Realty Bites

A landlord deducts $500 out of a security deposit for his legal fees. Is this allowed?

By Virginia K. Smith  | May 15, 2014 - 12:59PM

We often receive emails from readers asking for help in navigating their own real estate crises. In this new column, we try to get them answers.

The problem:

When tenants have a legal dispute with their landlords, do they have to pay for the legal fees?

After moving out of his Upper East Side apartment, a reader writes in that he received his security deposit back, "but it was short $500 for 'legal fees' for my landlord." Apparently, while he was living there, his landlord "had refused to let us have a guest for an extended weekend." After denials and radio silence from the landlord, he and his roommate hired a lawyer "to provide notice to the landlord that we were legally allowed an occupant. We felt it was the only route to go."

The landlord's lawyer eventually conceded, but the following month, a legal fee charge appeared on the rent stub. "We never paid it," he adds, "but we continued to pay rent on time until the lease ended."

They also left the apartment "in good condition," he says. And yet their deposit was still $500 short. His question: "I want to contest this, but do I have a leg to stand on?"

The solution:

We don't say this too often when it comes to recouping security deposit deductions, but for once, the tenant's in luck.

While many leases include a clause letting the landlord deduct legal fees from the deposit, the reader's landlord is still squarely in the wrong, says tenant rights attorney Sam Himmelstein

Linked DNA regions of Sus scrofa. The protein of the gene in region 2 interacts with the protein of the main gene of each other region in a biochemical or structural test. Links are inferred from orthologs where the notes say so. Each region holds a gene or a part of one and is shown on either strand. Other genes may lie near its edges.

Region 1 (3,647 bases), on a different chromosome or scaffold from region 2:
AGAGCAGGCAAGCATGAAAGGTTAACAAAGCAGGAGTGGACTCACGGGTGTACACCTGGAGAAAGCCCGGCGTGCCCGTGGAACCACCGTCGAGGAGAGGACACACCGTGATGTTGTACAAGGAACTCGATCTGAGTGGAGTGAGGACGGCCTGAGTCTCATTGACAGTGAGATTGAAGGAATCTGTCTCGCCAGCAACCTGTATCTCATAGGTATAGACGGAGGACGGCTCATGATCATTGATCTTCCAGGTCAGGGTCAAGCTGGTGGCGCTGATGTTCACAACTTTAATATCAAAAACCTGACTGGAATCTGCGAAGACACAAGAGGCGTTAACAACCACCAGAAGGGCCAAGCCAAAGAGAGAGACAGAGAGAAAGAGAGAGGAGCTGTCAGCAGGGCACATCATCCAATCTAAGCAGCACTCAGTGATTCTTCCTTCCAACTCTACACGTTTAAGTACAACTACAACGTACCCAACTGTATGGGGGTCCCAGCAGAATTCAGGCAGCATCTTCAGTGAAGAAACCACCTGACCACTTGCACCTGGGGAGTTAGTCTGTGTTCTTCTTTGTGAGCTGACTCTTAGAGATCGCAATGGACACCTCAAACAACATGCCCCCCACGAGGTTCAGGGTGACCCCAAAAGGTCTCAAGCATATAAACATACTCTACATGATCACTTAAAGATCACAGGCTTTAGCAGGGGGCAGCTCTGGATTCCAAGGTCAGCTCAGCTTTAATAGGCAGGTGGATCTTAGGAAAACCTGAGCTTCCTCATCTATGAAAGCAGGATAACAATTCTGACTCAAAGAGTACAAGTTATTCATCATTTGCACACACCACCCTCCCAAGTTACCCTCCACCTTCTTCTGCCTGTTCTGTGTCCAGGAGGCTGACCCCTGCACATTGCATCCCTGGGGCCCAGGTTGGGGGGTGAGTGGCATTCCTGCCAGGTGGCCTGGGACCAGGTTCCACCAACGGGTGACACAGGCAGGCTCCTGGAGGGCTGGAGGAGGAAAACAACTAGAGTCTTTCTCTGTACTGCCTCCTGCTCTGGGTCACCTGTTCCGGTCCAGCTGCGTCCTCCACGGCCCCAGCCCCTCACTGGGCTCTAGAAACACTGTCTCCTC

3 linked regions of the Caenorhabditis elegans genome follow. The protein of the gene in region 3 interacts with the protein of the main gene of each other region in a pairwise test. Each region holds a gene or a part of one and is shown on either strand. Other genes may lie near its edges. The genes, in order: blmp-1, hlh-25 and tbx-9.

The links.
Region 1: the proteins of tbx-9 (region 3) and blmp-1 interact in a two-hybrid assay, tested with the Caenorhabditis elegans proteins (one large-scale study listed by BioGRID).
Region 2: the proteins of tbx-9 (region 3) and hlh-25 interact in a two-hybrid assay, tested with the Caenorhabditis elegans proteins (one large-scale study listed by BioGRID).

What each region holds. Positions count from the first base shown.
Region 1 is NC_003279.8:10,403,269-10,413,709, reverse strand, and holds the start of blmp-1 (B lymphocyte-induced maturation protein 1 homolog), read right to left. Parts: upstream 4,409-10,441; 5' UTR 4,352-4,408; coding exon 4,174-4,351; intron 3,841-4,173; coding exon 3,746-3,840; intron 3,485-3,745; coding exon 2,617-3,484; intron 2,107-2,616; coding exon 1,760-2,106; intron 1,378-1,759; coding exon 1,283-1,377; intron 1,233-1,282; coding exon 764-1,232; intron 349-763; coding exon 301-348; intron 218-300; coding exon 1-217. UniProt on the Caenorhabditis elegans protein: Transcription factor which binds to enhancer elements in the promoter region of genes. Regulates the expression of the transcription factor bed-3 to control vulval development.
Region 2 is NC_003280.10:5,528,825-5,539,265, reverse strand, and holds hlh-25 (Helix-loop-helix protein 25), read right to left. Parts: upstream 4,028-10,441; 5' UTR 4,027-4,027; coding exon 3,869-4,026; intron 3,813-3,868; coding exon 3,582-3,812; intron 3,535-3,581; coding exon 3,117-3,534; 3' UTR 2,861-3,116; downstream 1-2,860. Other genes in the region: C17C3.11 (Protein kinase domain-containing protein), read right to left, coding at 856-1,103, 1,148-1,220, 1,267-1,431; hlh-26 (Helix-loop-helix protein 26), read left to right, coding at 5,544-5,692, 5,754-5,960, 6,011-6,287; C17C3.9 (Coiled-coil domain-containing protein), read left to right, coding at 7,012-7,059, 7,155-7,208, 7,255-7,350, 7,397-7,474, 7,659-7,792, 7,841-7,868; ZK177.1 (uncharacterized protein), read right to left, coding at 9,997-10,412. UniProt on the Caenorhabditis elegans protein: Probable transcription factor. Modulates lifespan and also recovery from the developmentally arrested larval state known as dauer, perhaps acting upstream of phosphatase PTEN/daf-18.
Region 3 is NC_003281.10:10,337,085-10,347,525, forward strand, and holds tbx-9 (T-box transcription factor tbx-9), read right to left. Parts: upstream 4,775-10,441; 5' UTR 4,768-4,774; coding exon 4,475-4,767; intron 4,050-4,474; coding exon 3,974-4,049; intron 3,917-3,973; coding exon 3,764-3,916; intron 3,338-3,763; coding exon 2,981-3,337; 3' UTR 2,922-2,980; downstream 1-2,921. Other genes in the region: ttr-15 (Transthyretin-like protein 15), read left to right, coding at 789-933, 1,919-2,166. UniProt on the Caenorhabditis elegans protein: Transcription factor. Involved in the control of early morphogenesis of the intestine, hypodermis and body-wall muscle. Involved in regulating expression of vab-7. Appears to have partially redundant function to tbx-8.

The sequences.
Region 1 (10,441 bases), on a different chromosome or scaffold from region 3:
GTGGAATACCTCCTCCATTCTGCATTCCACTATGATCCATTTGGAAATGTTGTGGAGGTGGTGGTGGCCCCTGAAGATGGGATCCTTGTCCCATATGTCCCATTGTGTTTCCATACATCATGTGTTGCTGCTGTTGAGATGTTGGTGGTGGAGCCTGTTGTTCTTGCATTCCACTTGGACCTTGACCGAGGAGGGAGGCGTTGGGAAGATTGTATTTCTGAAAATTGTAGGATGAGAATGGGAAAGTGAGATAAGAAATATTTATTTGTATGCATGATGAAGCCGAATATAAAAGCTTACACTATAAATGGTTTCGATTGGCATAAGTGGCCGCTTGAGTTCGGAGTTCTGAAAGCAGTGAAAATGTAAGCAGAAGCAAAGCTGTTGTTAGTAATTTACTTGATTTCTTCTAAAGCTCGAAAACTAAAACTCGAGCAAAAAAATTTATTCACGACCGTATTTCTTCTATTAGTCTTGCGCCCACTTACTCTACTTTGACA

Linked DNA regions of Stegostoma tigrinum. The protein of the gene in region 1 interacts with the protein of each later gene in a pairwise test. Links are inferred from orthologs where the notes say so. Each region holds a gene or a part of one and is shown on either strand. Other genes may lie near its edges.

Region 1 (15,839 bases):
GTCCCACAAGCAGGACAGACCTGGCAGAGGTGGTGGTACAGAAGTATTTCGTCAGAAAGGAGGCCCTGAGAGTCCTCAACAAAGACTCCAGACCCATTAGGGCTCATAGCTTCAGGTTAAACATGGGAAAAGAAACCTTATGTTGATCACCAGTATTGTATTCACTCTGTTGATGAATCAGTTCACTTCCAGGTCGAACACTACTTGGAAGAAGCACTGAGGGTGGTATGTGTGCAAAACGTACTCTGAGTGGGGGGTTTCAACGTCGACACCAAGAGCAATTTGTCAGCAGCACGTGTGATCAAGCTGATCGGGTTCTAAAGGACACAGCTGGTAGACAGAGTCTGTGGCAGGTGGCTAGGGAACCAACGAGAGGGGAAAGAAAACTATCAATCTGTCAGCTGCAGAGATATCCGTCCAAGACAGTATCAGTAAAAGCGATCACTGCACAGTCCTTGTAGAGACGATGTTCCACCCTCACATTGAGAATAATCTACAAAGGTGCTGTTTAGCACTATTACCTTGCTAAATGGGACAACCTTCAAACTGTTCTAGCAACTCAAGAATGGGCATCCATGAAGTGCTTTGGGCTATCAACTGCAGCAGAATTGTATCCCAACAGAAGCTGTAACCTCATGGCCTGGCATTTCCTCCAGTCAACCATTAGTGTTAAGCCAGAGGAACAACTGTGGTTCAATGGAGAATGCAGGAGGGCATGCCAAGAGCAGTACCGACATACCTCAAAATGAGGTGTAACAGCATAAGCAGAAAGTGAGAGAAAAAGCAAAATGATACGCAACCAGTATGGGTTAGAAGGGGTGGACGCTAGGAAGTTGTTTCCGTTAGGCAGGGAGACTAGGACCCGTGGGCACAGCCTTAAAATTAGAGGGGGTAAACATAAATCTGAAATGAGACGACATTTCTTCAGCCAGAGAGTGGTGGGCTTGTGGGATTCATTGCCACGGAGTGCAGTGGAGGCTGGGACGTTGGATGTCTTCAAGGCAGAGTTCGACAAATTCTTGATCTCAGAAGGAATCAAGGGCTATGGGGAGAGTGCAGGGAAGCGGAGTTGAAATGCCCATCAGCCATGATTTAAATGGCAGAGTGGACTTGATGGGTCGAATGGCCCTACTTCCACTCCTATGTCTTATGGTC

Himmelstein tells us that your landlord could only withhold legal fees if they had waged a successful case against you and been awarded the money in court. "Here, neither of those things occurred," Himmelstein explains. "The tenant was legally in the right and there was no court case." 

And if this type of clause wasn't in your lease to begin with? "That's the end of the inquiry and you are entitled to receive the full deposit," says Himmelstein. 

Of course, the moral high ground can be cold comfort when someone's holding your money hostage, and you'll have to do the legwork yourself to get that $500 back. Himmelstein recommends suing the landlord in Small Claims Court or looking into the mediation services offered by the New York State Attorney General's office specifically for tenants looking to recover deposits. 


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Realty Bites answers your thorniest, wildest and most intriguing questions about buying, selling, renting and living in New York City. Got a query--or just need to vent? Get in touch!

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